Optimising an ACEI (16)

An 83 year old woman attends the GP surgery for a blood pressure review.

Blood pressure has been high for a while (systolic ~160).  She was taking ramipril 1.25mg and diltiazem HCL 360 mg OD.  She had been taking bendrofluazide but this was stopped during a recent hospital admission due to hypokalaemia.   BP a couple of weeks ago is still very high with values of 218/93 and 200/100. Consequently, I initially increased her ramipril 10 days ago to 2.5mg OD.  Her BP this week is 210/78 and repeat U+Es were ok, so I increased the dose again to 5mg.

She is sytemically well other than for a recent altered bowel and mild weight loss for which she has been referred to colorectal.

I was planning to increase ramipril to 10mg as tolerated but I am not sure how quickly I should be increasing the dose.   I am concerned about her high BP and also concerned about increasing the dose too quickly due to her age.  I also wonder if she requires any further investigation in view of her significant proteinuria?

What further information would you seek before giving your opinion?

See more of the history or available results?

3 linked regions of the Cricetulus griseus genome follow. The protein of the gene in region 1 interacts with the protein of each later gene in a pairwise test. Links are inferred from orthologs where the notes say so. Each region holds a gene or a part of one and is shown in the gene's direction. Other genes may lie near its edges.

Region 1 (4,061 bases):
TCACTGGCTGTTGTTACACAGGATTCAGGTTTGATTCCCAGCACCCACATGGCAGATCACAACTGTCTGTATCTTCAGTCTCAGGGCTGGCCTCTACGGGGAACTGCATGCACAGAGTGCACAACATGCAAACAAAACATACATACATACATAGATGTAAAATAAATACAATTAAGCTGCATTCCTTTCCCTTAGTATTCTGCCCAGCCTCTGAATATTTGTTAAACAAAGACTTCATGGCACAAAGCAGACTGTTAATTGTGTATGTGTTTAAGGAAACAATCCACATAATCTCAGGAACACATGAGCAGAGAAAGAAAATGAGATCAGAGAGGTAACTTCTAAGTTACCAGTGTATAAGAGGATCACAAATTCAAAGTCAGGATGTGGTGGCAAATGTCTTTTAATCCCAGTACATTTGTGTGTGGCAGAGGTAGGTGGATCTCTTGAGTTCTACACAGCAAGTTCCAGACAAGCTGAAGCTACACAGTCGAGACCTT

Urine  ACR 467 and PCR 259.  No haematuria.  Her eGFR is 50 and stable.

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You’re doing all that I’d do. The proteinuria level is technically above the recommended referral threshold (PCR 100), but at her age I’d be unlikely to go on to do a biopsy unless she was actually nephrotic or had deteriorating function.   In view of the proteinuria, maximising ACEi would be my first step too.   This can be done quickly (days to weeks) provided BP and renal f(x) are monitored.

 If her eGFR drifts down or there is an increase in proteinuria then it would be worth referring her to the renal clinic. That said, you can allow up to around a 20% rise in creatinine around the time of institution of ACE inhibition.


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